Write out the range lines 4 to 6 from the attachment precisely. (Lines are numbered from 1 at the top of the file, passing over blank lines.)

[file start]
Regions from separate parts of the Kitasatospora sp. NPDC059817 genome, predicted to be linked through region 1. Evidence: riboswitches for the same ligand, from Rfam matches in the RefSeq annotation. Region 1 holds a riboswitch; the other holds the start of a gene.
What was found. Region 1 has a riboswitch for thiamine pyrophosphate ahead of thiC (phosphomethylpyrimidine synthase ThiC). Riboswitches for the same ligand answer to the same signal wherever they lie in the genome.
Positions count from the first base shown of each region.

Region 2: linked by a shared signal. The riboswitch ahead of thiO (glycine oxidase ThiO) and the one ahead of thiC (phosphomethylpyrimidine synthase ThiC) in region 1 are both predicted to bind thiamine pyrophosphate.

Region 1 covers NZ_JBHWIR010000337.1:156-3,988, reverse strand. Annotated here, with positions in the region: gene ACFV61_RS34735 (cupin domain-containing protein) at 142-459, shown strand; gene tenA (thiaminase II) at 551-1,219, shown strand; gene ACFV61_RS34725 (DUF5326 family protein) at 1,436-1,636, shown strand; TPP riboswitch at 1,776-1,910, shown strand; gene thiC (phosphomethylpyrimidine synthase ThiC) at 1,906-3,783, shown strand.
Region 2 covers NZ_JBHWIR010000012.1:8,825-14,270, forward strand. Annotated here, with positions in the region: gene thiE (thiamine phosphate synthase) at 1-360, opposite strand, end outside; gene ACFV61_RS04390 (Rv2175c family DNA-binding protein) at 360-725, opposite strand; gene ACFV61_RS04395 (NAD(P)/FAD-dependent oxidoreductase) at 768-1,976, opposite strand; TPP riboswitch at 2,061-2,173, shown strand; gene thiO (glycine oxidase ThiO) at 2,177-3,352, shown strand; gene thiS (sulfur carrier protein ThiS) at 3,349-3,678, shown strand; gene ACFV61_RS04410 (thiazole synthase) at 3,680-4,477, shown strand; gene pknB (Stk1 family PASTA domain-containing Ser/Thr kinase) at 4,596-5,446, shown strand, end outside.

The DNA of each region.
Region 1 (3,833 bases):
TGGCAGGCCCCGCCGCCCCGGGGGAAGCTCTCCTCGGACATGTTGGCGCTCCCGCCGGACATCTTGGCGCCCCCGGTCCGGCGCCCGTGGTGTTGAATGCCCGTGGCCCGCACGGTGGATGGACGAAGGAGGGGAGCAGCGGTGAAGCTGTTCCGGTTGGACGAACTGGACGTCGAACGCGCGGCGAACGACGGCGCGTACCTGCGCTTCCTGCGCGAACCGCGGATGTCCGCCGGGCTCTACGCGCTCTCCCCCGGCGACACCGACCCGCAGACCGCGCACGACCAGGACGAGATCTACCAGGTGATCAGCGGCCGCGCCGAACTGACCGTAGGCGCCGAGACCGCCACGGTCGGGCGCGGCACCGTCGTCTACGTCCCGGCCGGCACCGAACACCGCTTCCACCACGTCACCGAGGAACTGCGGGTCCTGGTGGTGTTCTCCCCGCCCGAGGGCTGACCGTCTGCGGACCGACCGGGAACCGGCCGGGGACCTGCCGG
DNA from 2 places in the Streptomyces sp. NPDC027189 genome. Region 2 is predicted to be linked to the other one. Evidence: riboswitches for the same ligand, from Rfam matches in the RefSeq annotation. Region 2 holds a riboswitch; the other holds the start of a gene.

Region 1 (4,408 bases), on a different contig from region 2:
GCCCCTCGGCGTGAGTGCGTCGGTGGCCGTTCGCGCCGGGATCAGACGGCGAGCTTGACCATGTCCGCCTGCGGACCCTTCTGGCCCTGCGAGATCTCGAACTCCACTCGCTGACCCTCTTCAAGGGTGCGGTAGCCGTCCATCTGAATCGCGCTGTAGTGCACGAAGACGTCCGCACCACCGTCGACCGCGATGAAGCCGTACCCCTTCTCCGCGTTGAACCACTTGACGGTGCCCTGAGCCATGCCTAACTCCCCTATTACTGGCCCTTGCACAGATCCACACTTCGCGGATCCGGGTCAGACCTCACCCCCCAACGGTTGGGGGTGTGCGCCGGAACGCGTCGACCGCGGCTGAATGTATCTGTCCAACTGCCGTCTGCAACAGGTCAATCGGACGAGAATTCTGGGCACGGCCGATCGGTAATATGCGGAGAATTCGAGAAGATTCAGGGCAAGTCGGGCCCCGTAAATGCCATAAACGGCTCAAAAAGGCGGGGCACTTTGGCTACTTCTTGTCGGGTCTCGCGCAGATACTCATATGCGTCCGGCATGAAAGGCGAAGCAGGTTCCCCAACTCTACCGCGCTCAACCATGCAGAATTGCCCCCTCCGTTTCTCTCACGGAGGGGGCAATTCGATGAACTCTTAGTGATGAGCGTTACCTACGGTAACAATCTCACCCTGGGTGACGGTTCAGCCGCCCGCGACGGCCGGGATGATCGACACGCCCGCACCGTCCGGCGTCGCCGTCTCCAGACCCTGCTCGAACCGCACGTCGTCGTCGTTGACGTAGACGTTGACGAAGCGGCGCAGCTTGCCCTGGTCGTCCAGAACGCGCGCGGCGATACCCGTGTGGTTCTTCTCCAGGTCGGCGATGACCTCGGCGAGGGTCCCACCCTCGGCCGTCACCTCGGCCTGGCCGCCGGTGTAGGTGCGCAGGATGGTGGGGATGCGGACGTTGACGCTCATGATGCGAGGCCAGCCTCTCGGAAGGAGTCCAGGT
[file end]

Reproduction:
Region 2: linked by a shared signal. The riboswitch ahead of thiO (glycine oxidase ThiO) and the one ahead of thiC (phosphomethylpyrimidine synthase ThiC) in region 1 are both predicted to bind thiamine pyrophosphate.

Region 1 covers NZ_JBHWIR010000337.1:156-3,988, reverse strand. Annotated here, with positions in the region: gene ACFV61_RS34735 (cupin domain-containing protein) at 142-459, shown strand; gene tenA (thiaminase II) at 551-1,219, shown strand; gene ACFV61_RS34725 (DUF5326 family protein) at 1,436-1,636, shown strand; TPP riboswitch at 1,776-1,910, shown strand; gene thiC (phosphomethylpyrimidine synthase ThiC) at 1,906-3,783, shown strand.
Region 2 covers NZ_JBHWIR010000012.1:8,825-14,270, forward strand. Annotated here, with positions in the region: gene thiE (thiamine phosphate synthase) at 1-360, opposite strand, end outside; gene ACFV61_RS04390 (Rv2175c family DNA-binding protein) at 360-725, opposite strand; gene ACFV61_RS04395 (NAD(P)/FAD-dependent oxidoreductase) at 768-1,976, opposite strand; TPP riboswitch at 2,061-2,173, shown strand; gene thiO (glycine oxidase ThiO) at 2,177-3,352, shown strand; gene thiS (sulfur carrier protein ThiS) at 3,349-3,678, shown strand; gene ACFV61_RS04410 (thiazole synthase) at 3,680-4,477, shown strand; gene pknB (Stk1 family PASTA domain-containing Ser/Thr kinase) at 4,596-5,446, shown strand, end outside.